It is also a risk because, as Chamberlain agrees, “Chris has got a high work-rate and he’s very tough and experienced. He’s also going to be so up for this one, fighting in his home town, but they picked the wrong guy in me. We’ve been very respectful to each other but the closer we get to the fight you see how mentally I change. There’s a switch in me. I’ve got that Toney mentality, which you need for these big fights, because this is not a game. People think: ‘Oh, Isaac’s a nice, smiling guy.’ They ought to know there’re a lot of layers to me.

“Even speaking to you about the fight I’m getting pissed off with how much work I’ve had to do. I’m thinking: ‘How dare he try come at me? I’ve been suffering all these years and he wants to take it away from me?’ No. It’s not happening.”

Isaac Chamberlain is focused on his targets (Pic: Lawrence Lustig)

Chamberlain had two terrible years in the wake of the Okolie loss. He fell out with his uncle Ted Bami, who used to train him, and was then let down by a variety of trainers and promoters in America. The boxer used to send me short essays of grief and desolation, which he wrote, alongside photographs of the stark, prison-like conditions where he lived and trained in Miami.

It was only in 2020, when he returned to Britain and forged a positive promotional alliance with Mick Hennessy, that he turned his career around. The pandemic clouded his progress for another year but it gave Chamberlain time to find a new team. “I’ve built my team from the bottom up.  I wanted to create my own set-up that is tailored to me and so I invested in myself and my team.  I pay them well so they know I appreciate the fact they are working so hard for me.

“I hand-picked the right people. I had been let down so badly by so many that I needed people who really cared about me.  They have to look out for me because you can die in that ring or come out with life-changing injuries. That danger is always there so you need people in your corner who will ride with you to the end. They’re not just going to walk away if there’s a loss or something bad happens. I know how that feels because it happened to me when I fought Okolie.  But Bobby, Conor, Jon and Mick are with me whatever happens. That makes me even more confident.”

Despite Mills and Ward being relatively unknown in professional boxing, I have been impressed by their studious and diligent approach. They work well together and the camp seems tight-knit and harmonious. But what does Mills bring to Chamberlain as a trainer? “He teaches me because he’s a very technical coach. He allows me to be myself as well. Most coaches say: ‘No, it’s my way or the highway.’ But the boxer is the one going in the ring, and you have to let his attributes flow. So he’s a very adaptable coach. He’s also giving up everything to help me chase my dream.  How many people are willing to do that?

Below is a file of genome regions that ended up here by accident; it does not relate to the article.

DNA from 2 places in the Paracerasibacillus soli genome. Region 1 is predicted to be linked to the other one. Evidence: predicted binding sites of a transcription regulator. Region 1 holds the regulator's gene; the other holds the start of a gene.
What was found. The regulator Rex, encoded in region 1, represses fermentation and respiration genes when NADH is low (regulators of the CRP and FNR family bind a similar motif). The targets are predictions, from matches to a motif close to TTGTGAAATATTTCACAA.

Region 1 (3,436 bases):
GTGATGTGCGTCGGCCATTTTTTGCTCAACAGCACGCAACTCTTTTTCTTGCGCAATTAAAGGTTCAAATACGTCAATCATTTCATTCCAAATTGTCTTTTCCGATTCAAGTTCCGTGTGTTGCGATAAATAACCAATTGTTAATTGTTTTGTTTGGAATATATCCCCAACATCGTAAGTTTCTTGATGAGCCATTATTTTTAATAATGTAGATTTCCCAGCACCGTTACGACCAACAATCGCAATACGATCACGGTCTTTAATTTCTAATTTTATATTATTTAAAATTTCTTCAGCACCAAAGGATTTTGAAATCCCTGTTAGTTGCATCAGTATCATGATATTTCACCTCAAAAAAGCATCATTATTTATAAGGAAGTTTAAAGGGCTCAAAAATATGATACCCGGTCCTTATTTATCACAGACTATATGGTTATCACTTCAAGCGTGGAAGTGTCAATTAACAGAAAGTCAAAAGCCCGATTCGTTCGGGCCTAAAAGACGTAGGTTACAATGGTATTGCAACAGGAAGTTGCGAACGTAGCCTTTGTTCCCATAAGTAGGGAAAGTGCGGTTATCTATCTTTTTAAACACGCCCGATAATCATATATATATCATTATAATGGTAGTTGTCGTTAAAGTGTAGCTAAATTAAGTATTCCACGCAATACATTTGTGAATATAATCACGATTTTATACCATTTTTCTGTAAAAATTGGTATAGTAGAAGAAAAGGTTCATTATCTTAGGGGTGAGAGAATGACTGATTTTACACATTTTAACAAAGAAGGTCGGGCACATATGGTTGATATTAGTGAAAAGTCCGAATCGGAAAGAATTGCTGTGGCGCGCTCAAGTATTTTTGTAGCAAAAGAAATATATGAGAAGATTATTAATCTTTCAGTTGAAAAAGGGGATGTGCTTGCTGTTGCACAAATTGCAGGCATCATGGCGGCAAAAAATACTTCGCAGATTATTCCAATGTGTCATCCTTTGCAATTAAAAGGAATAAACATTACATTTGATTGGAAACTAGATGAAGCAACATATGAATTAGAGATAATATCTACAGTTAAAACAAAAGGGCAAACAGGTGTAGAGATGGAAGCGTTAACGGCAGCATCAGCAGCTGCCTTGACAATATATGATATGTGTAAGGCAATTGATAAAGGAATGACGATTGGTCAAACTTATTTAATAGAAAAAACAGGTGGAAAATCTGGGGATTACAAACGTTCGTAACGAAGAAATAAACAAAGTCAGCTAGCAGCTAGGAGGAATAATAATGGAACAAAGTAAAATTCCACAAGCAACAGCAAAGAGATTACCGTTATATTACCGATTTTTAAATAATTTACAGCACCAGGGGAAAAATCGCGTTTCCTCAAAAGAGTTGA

“That’s why I have so much respect and admiration for him and Conor and Andy Knuth [the giant friendly bear of a man who dons the body bag and allows Chamberlain to pummel him every day during fight camp]. They all left their lives to help me reach my dream. We had such a tough session last Friday that I rewarded everyone with a bonus of £500 each. I said: ‘Guys, check your account because there’s a little thank you for everything you’ve done.’ They deserved that bonus because they push me so hard with such attention to detail.”     

Mills first met Chamberlain in 2016 when he had just become the Southern Area champion. Despite dislocating his shoulder in the third round, Chamberlain found the resolve to beat Wadi Camacho in that fight. “I remember Isaac coming to my gym after he won that title. He gave a great speech to the kids and he was so encouraging. We began working together when he came back from America [in 2020] and it made a lot of sense. I was local and he wanted to be home in Brixton and around his family and friends again. My gym is round the corner from the gym, Miguel’s, where he started boxing. I had been an amateur coach for eight years and built a club up from scratch with Afewee. I had a whole amateur team and kids boxing for national titles. So Isaac saw something in me and I decided to get my pro licence.” 

As Mills explains this was not a rash decision. “I remember having thoughts of being a coach at 15 and planning to have my own gym. I was always more interested in coaching.”